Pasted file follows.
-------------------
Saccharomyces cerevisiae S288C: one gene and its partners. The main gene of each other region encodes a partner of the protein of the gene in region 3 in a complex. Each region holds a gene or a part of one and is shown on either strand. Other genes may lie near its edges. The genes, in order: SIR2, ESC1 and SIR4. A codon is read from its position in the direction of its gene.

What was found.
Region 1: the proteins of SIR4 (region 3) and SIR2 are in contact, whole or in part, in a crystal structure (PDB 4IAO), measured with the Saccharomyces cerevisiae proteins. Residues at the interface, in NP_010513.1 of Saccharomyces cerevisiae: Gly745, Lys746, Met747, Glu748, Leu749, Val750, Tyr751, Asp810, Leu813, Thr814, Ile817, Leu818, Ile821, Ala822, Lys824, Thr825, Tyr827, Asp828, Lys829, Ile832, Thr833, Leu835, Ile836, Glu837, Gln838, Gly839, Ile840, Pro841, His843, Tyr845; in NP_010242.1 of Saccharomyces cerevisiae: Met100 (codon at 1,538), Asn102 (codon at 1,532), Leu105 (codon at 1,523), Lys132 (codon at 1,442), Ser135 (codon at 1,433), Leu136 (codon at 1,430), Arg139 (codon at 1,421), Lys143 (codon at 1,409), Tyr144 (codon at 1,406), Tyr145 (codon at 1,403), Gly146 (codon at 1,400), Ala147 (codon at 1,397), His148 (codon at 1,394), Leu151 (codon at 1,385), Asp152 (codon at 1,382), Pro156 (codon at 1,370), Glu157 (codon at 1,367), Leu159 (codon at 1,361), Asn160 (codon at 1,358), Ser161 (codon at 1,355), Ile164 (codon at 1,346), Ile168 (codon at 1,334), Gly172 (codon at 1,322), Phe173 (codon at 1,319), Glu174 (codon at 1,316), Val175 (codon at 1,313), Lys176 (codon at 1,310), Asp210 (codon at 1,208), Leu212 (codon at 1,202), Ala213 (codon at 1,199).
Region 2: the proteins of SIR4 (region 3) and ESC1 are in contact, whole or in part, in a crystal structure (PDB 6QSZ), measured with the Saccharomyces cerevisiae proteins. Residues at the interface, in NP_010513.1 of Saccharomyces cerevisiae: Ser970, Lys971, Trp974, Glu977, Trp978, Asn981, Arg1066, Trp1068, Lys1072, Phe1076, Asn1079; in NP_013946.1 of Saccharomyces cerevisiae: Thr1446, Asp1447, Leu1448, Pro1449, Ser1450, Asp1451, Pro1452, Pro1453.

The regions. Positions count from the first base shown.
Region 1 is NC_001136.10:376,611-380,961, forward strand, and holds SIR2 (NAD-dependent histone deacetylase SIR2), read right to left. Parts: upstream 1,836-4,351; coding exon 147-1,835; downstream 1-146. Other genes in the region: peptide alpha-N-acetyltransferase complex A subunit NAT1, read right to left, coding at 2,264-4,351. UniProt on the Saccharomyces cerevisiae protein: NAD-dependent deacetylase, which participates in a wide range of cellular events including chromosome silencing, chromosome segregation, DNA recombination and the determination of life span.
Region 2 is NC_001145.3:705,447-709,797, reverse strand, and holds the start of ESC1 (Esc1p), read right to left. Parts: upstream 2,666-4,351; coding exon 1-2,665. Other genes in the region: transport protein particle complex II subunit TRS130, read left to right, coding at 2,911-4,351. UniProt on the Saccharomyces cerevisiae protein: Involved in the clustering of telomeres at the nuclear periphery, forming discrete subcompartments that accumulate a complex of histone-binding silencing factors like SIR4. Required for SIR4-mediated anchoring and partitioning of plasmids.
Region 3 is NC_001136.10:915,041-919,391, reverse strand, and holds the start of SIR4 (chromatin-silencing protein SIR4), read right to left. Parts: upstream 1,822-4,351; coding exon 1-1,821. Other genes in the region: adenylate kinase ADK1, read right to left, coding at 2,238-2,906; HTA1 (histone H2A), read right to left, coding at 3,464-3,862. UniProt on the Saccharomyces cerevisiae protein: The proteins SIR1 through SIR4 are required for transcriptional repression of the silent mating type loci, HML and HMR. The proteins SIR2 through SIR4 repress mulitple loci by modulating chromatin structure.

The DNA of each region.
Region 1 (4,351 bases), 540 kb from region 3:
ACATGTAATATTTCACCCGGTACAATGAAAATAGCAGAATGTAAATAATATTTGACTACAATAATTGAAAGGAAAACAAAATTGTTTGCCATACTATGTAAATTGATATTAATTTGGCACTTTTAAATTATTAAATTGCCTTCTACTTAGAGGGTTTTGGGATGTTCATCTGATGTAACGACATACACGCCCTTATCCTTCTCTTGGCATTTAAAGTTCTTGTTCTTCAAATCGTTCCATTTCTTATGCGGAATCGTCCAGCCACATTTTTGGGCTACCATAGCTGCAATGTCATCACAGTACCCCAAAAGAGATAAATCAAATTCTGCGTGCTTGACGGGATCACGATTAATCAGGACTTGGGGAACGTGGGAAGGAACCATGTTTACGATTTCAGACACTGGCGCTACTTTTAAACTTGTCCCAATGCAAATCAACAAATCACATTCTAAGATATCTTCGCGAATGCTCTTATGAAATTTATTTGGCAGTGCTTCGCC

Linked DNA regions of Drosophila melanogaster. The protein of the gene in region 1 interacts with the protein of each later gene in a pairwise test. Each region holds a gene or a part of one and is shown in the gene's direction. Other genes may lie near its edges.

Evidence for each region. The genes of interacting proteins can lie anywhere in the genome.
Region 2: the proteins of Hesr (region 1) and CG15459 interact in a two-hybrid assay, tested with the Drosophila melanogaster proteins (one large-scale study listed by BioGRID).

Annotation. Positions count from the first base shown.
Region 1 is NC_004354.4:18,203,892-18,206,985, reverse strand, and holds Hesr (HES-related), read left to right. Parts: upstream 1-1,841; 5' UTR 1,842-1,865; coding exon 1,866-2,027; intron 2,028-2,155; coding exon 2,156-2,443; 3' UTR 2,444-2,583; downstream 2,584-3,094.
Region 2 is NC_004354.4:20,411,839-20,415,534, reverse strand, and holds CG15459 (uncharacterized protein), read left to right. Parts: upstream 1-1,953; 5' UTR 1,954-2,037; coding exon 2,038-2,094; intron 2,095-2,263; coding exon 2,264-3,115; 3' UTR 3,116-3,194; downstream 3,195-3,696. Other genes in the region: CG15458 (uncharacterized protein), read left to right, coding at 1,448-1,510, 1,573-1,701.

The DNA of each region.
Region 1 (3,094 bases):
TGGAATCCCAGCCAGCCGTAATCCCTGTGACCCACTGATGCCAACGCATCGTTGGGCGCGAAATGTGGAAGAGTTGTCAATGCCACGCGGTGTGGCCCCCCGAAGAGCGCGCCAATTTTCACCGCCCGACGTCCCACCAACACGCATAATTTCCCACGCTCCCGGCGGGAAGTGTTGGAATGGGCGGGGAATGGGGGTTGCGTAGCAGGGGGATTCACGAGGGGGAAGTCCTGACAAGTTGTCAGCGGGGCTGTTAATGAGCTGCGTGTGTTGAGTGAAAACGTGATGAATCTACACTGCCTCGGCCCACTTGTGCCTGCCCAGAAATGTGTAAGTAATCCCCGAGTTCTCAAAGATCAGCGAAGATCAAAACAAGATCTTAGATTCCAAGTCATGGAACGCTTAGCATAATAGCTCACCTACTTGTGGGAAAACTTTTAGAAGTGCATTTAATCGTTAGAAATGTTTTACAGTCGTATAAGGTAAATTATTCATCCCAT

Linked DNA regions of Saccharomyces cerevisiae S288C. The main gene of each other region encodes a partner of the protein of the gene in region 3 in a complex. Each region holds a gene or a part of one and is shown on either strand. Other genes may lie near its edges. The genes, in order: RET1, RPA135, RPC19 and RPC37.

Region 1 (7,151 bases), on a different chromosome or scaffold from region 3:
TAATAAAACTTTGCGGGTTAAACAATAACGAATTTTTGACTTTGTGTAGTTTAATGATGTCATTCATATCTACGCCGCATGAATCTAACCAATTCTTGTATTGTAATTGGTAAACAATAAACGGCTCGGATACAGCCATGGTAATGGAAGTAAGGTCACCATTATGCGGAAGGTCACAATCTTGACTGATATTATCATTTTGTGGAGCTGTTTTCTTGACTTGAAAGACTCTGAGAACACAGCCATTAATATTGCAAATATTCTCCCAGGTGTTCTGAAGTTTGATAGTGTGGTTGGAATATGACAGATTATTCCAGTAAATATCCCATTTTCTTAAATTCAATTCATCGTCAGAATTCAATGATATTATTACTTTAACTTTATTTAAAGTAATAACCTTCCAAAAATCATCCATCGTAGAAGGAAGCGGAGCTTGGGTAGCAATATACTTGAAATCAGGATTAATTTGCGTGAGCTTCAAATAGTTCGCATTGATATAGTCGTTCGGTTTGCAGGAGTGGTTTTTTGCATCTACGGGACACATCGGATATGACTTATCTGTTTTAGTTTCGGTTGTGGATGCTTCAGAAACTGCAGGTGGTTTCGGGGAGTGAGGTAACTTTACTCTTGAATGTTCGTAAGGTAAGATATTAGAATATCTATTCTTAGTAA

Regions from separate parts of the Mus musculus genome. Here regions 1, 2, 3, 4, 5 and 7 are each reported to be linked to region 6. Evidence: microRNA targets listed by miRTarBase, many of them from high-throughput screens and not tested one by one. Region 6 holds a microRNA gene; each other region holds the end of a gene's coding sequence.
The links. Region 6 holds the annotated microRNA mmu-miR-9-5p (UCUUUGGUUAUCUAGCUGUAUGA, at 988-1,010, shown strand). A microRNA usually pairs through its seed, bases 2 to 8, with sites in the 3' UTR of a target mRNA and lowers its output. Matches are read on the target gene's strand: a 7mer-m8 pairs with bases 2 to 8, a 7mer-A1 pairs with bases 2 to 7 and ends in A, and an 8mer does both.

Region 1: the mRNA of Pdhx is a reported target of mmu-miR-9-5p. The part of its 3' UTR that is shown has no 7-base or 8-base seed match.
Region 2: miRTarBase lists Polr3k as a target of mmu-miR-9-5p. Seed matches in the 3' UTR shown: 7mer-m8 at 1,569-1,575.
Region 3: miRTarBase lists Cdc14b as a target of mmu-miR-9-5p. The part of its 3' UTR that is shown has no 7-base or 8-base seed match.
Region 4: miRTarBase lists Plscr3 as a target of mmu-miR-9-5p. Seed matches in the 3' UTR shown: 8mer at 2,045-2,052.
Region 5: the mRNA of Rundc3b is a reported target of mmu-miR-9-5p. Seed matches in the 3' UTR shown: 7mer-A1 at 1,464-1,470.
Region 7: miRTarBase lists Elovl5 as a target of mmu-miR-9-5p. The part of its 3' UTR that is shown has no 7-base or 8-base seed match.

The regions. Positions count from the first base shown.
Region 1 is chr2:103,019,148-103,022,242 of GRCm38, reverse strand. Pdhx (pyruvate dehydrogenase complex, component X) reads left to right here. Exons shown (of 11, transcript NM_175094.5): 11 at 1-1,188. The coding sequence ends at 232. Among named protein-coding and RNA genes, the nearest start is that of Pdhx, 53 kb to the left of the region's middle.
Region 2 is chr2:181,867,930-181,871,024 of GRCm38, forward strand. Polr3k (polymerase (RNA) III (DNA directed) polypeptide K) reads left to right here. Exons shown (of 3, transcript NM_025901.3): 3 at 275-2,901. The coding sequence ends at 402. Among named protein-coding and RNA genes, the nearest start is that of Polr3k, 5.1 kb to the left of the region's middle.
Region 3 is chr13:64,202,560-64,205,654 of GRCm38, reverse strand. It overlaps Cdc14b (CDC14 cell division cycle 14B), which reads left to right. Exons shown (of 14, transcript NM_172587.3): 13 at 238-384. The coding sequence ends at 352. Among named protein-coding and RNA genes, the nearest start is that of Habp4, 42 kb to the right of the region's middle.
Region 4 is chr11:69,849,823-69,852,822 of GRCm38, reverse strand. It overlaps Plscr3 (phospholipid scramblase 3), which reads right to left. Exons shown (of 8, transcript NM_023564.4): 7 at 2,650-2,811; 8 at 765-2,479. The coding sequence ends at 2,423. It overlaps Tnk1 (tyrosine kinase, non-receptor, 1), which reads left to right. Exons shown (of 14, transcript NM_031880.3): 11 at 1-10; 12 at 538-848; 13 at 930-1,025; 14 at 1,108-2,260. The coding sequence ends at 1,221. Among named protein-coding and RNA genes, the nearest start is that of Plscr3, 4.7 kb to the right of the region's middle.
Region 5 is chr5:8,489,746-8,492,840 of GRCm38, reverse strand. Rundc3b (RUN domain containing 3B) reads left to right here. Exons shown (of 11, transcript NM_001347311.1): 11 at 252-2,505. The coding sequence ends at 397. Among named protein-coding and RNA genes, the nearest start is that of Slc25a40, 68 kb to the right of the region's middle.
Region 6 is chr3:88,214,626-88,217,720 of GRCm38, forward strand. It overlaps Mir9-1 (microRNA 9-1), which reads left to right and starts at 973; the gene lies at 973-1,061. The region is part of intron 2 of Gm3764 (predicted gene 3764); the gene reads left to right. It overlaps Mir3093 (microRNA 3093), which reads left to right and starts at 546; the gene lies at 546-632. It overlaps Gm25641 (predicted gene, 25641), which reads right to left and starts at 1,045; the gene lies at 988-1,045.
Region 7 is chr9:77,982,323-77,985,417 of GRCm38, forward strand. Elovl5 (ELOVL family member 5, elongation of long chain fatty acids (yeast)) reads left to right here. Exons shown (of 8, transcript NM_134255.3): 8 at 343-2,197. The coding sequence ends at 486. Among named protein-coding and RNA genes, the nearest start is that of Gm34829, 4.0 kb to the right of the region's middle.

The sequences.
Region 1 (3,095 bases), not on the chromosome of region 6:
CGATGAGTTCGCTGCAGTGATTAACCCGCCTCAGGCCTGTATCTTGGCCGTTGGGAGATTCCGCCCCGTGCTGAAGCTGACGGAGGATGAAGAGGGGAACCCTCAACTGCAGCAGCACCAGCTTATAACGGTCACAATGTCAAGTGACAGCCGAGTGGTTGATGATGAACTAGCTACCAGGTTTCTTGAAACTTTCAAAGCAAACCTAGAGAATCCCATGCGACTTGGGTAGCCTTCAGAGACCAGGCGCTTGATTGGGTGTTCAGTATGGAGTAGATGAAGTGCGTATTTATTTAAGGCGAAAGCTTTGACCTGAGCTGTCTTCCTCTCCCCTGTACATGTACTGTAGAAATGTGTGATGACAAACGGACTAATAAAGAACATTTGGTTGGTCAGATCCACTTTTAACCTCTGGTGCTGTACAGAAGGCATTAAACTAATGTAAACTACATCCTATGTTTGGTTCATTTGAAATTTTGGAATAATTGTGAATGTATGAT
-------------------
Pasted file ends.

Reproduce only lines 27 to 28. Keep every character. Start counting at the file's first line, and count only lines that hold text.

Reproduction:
Region 2: miRTarBase lists Polr3k as a target of mmu-miR-9-5p. Seed matches in the 3' UTR shown: 7mer-m8 at 1,569-1,575.
Region 3: miRTarBase lists Cdc14b as a target of mmu-miR-9-5p. The part of its 3' UTR that is shown has no 7-base or 8-base seed match.